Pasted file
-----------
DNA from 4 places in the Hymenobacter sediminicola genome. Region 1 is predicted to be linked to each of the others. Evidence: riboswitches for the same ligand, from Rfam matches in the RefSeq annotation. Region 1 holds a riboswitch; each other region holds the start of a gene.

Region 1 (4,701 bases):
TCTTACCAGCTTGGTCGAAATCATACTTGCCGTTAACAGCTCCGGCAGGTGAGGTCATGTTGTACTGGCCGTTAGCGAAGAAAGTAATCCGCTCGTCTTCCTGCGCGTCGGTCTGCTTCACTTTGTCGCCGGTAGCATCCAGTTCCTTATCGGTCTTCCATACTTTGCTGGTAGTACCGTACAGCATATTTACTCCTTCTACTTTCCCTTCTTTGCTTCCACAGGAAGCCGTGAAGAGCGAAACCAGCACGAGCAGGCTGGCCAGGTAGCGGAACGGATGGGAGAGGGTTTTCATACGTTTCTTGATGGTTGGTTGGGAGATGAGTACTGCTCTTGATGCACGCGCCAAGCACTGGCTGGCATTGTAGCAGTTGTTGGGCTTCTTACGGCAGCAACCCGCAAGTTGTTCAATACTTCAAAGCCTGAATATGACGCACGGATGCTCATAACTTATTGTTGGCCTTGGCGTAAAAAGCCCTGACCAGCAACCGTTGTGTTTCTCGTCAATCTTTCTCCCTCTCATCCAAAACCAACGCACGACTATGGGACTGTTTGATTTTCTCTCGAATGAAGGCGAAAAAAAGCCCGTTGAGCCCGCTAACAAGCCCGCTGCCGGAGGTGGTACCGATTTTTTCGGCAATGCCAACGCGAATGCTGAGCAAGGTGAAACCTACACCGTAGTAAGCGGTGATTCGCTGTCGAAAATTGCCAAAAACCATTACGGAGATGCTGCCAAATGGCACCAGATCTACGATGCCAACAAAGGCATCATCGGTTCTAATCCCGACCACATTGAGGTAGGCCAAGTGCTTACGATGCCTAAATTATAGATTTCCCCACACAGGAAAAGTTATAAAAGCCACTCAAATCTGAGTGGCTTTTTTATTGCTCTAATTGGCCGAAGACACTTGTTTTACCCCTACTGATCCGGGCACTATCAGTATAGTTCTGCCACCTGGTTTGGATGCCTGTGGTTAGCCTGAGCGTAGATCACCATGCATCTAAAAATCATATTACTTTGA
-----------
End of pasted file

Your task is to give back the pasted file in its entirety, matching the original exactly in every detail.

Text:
DNA from 4 places in the Hymenobacter sediminicola genome. Region 1 is predicted to be linked to each of the others. Evidence: riboswitches for the same ligand, from Rfam matches in the RefSeq annotation. Region 1 holds a riboswitch; each other region holds the start of a gene.

Region 1 (4,701 bases):
TCTTACCAGCTTGGTCGAAATCATACTTGCCGTTAACAGCTCCGGCAGGTGAGGTCATGTTGTACTGGCCGTTAGCGAAGAAAGTAATCCGCTCGTCTTCCTGCGCGTCGGTCTGCTTCACTTTGTCGCCGGTAGCATCCAGTTCCTTATCGGTCTTCCATACTTTGCTGGTAGTACCGTACAGCATATTTACTCCTTCTACTTTCCCTTCTTTGCTTCCACAGGAAGCCGTGAAGAGCGAAACCAGCACGAGCAGGCTGGCCAGGTAGCGGAACGGATGGGAGAGGGTTTTCATACGTTTCTTGATGGTTGGTTGGGAGATGAGTACTGCTCTTGATGCACGCGCCAAGCACTGGCTGGCATTGTAGCAGTTGTTGGGCTTCTTACGGCAGCAACCCGCAAGTTGTTCAATACTTCAAAGCCTGAATATGACGCACGGATGCTCATAACTTATTGTTGGCCTTGGCGTAAAAAGCCCTGACCAGCAACCGTTGTGTTTCTCGTCAATCTTTCTCCCTCTCATCCAAAACCAACGCACGACTATGGGACTGTTTGATTTTCTCTCGAATGAAGGCGAAAAAAAGCCCGTTGAGCCCGCTAACAAGCCCGCTGCCGGAGGTGGTACCGATTTTTTCGGCAATGCCAACGCGAATGCTGAGCAAGGTGAAACCTACACCGTAGTAAGCGGTGATTCGCTGTCGAAAATTGCCAAAAACCATTACGGAGATGCTGCCAAATGGCACCAGATCTACGATGCCAACAAAGGCATCATCGGTTCTAATCCCGACCACATTGAGGTAGGCCAAGTGCTTACGATGCCTAAATTATAGATTTCCCCACACAGGAAAAGTTATAAAAGCCACTCAAATCTGAGTGGCTTTTTTATTGCTCTAATTGGCCGAAGACACTTGTTTTACCCCTACTGATCCGGGCACTATCAGTATAGTTCTGCCACCTGGTTTGGATGCCTGTGGTTAGCCTGAGCGTAGATCACCATGCATCTAAAAATCATATTACTTTGA